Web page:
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The Evans-Tibbs house is located at 1910 Vermont Avenue, N.W. near the northeast corner of the intersection of Vermont Avenue and Tenth Street, N.W. The house was constructed in 1894-1895 by Richard E. Crump. The structure's simplified Victorian…

The Belmont House is interesting as an example of sequential architectural development coincident with the growth and settlement of Washington, D.C.--from the vernacular colonial farmhouse, built for function rather than style, through the Georgian,…

William Syphax was born in 1825 to Charles Syphax and Maria Carter. Charles, Syphax’s father, was enslaved by a man named George Washington Parke Custis, grandson and adopted son of George and Martha Washington. Maria, Syphax’s mother, was also…

Tenleytown's Woodrow Wilson High School exemplifies the high standard of architectural quality that characterized Washington's public school design and construction until the mid-twentieth century. The school was carefully designed to suit the unique…

Mary Church Terrell was born in Memphis, Tennessee on September 23, 1863. She earned her Bachelors and Masters degrees at Oberlin College during the 1880s, and taught in Ohio and Washington, DC. Following the completion of her graduate degree, Mary…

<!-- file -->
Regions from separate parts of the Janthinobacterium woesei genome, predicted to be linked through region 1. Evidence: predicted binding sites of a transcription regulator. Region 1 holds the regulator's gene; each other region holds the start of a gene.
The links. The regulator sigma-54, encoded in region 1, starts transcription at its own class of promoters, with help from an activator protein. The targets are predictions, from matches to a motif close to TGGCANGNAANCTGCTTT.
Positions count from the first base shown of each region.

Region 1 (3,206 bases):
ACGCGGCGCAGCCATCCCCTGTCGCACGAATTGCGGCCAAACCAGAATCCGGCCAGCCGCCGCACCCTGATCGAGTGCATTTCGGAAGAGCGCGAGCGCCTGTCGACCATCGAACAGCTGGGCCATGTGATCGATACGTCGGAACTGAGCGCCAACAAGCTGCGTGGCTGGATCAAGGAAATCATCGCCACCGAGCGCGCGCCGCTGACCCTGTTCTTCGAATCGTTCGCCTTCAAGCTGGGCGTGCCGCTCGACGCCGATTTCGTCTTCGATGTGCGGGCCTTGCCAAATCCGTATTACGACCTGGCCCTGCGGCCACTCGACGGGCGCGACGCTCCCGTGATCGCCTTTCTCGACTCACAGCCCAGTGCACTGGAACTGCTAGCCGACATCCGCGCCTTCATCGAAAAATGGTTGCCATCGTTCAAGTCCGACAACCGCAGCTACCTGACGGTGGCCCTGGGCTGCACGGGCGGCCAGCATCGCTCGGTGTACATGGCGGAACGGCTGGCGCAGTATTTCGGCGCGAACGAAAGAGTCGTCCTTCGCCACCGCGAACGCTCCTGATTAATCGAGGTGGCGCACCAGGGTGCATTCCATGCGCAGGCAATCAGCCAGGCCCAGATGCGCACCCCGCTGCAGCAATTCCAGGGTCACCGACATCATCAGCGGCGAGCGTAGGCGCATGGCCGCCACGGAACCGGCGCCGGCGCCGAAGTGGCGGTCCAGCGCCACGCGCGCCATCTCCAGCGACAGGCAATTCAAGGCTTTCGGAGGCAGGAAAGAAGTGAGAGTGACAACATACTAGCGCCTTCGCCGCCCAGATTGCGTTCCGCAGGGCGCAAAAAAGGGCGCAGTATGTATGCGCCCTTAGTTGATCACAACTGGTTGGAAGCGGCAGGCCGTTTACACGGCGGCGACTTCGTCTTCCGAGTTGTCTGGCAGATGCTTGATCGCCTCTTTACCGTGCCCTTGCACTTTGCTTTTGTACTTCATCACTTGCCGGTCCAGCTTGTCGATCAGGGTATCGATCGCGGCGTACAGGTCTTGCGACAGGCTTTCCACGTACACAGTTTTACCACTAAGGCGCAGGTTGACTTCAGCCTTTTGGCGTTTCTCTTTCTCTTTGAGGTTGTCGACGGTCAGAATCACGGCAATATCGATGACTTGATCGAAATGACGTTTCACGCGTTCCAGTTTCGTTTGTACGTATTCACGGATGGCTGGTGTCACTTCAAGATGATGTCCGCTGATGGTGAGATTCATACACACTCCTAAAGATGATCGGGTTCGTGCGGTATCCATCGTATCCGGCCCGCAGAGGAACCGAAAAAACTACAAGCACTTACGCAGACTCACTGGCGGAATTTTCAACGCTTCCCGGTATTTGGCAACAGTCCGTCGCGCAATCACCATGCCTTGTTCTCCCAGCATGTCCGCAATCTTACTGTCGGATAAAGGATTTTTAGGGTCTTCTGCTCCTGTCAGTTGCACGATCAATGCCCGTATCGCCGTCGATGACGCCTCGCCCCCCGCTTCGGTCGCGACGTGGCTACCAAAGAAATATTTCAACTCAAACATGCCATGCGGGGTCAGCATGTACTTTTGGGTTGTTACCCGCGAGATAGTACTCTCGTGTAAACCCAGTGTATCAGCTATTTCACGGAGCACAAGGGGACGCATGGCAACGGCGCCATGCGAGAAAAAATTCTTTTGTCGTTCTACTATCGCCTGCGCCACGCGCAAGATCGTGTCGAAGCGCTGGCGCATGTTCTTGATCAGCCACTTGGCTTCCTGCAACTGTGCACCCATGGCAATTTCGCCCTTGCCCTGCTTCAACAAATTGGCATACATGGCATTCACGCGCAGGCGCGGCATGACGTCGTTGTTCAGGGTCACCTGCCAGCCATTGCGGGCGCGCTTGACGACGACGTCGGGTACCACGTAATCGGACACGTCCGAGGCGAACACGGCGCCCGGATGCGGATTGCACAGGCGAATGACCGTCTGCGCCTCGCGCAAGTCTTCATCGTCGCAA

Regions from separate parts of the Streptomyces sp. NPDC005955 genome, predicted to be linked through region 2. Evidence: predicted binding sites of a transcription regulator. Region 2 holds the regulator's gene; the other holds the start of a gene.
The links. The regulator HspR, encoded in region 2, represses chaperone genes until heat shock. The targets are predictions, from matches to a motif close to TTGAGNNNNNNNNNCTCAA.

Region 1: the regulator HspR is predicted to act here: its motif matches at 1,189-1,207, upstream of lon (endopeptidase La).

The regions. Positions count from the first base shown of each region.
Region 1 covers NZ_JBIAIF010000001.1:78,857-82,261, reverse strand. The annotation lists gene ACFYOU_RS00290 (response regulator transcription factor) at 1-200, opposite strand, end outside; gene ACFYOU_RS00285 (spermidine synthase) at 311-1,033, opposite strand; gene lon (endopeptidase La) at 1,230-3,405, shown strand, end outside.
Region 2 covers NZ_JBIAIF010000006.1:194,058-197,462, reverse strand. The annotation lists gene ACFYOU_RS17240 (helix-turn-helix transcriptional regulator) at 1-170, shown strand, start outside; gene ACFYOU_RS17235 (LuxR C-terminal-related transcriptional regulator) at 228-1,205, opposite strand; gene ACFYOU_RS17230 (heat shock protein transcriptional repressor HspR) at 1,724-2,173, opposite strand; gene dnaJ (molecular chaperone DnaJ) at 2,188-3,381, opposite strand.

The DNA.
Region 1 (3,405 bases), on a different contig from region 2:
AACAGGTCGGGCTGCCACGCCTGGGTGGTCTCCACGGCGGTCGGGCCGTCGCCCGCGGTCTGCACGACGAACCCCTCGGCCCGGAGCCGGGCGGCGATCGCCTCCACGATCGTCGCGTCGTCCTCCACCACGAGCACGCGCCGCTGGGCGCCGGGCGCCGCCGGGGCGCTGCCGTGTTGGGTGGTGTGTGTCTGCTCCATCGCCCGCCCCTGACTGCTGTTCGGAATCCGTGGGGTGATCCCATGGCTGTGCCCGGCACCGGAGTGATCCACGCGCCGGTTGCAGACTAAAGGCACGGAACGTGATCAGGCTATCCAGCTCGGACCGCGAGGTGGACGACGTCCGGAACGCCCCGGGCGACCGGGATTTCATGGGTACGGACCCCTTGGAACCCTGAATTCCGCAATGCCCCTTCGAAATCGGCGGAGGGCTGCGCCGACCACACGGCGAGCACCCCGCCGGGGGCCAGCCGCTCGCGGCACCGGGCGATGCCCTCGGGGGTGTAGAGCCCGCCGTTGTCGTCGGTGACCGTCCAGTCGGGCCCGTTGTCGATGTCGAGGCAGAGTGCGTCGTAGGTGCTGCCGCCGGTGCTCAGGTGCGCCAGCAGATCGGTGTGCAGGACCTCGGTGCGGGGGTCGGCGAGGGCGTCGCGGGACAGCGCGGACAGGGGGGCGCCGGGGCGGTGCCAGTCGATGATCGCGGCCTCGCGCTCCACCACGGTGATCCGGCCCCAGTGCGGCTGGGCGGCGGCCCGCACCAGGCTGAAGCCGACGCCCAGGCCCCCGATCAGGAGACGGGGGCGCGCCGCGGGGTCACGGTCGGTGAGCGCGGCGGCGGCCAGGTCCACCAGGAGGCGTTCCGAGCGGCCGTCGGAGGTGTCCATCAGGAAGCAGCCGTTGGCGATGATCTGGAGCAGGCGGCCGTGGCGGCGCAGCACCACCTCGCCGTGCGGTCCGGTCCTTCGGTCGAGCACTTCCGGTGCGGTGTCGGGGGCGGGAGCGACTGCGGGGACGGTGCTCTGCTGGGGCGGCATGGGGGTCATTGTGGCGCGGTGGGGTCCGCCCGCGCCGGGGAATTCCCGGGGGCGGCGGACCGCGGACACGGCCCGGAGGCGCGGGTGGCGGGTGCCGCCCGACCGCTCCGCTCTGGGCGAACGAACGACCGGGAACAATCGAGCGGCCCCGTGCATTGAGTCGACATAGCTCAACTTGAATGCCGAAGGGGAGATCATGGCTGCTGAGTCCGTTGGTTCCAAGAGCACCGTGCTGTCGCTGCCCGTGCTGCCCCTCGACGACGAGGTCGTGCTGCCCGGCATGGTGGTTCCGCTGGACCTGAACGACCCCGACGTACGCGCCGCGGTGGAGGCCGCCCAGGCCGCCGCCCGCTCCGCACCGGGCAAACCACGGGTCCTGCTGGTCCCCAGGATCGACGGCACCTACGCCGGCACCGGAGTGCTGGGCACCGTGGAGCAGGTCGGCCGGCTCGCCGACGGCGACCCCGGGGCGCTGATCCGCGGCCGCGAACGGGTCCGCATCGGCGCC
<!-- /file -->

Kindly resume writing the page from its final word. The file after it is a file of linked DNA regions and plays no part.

The Jesse Reno School was built in 1903 for African American children. Designed by municipal architect Snowden Ashford, the school had four rooms on the first floor and four on the basement level. Its formal Renaissance-style design acknowledges the…

DC Historic Sites

DC Historic Sites is based on the DC Inventory of Historic Sites, the city's official list of properties deemed worthy of recognition and protection for their contribution to the cultural heritage of the city, the nation’s capital, and the nation. DC Historic Sites was developed by the DC Preservation League, Washington's only citywide nonprofit advocate dedicated to the preservation, protection and enhancement of the historic resources of our nation's capital. Read more About Us